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Speakers
Roshella Allen Hawkins
Feb 26, 2020
Safe Shelter
Emma Kinnard
Mar 11, 2020 7:00 AM
Making a Terrarium
No morninng meeting
Mar 18, 2020
Upcoming Events
 
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#27802 in District 6360
We meet Wednesdays at 7:00 AM
Elks Lodge (BPOE 541)
601 Riverview Drive
Benton Harbor, MI 49022
Map          
Write to us at:
Benton Harbor Sunrise Rotary
PO Box 1552
Benton Harbor. MI 49023-1552
 
Meeting Presentations and Stories
  Ed Arnold, Laporte Indiana Rotary, was our guest speaker.   He joined Rotary in 1985 and has been assistant governor in his district.  He was on a Rotary Group Studies Program 35 years ago.  That program has been phased out but he was involved in projects to get sewing machines for women, mattresses for Mother Theresa, and Polio Plus.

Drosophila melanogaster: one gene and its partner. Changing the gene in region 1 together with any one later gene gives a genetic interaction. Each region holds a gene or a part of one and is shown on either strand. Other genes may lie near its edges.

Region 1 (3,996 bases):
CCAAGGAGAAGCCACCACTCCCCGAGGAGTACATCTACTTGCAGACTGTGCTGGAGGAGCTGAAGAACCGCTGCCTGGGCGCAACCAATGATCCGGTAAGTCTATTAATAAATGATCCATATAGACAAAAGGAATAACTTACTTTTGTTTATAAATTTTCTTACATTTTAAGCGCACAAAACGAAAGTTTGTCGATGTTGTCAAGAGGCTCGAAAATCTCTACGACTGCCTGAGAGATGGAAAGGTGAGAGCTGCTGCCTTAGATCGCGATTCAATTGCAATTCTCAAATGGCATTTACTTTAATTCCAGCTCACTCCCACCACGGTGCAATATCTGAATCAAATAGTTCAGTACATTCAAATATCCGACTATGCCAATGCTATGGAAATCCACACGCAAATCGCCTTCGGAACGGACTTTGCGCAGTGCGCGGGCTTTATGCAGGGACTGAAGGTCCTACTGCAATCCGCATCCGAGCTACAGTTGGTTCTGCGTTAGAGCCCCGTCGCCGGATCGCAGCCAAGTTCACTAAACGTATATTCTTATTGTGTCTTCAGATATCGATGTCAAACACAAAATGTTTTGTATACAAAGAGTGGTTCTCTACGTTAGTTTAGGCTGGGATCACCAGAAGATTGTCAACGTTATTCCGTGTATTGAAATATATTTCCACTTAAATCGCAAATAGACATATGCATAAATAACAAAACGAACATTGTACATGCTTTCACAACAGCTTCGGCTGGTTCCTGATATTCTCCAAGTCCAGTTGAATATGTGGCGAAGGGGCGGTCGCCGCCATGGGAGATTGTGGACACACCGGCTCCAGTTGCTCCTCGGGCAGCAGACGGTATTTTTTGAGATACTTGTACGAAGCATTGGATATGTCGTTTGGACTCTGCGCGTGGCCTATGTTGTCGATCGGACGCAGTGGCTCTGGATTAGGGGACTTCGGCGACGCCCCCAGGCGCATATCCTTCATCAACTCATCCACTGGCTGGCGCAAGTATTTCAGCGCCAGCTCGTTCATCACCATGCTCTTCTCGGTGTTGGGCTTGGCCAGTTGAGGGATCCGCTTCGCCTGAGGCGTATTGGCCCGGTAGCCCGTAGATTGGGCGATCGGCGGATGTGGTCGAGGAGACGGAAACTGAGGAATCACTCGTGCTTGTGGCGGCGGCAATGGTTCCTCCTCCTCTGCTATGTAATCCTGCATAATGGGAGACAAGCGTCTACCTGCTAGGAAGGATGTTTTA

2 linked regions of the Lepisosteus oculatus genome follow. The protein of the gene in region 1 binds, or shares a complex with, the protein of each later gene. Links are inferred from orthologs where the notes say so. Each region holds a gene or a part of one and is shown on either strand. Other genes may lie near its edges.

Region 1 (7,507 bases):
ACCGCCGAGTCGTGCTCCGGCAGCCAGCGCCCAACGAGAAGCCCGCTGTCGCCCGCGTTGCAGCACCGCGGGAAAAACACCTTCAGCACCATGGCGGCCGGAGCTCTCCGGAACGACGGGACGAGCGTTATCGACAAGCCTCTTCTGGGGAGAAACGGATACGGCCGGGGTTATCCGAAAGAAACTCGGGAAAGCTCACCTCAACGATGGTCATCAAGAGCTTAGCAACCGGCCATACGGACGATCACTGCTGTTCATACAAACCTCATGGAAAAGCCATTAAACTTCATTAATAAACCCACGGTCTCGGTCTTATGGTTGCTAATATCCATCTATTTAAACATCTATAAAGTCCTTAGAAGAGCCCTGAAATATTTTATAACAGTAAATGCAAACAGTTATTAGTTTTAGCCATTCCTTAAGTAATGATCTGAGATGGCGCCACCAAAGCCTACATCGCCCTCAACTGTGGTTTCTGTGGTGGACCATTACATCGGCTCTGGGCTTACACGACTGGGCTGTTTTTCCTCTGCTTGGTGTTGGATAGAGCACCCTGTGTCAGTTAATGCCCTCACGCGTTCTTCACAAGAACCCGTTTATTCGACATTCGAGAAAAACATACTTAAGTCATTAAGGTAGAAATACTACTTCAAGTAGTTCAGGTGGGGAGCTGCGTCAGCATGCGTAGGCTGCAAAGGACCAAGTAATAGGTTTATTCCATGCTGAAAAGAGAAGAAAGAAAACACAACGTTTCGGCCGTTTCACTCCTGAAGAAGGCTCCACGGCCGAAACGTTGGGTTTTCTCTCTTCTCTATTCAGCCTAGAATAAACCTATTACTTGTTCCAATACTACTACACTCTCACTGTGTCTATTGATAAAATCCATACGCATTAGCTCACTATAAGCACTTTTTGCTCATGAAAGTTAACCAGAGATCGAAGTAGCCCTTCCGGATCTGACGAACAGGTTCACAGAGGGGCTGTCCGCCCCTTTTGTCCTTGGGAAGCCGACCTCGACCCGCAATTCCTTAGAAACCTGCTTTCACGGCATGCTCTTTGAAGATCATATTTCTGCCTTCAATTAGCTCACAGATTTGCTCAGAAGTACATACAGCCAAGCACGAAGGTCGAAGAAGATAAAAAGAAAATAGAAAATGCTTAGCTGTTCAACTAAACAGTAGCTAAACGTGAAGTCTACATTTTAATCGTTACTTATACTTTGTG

He had an outstanding memory in the Caribbean when he was asked to help a club move from one district to another.  Another was when he was in Calcutta, India and needed to catch a train.  He asked a stranger for directions, and the stranger was a Rotarian who took him to the train, changed his hotel reservations, and provided dinner.  In Mexico he asked about a plastic surgeon and a doctor and both turned out to be Rotarians who did really good jobs. 
  His message was to always include Rotary in your travels. Whenever you go anywhere, go to a Rotary meeting.  You never know who you might meet.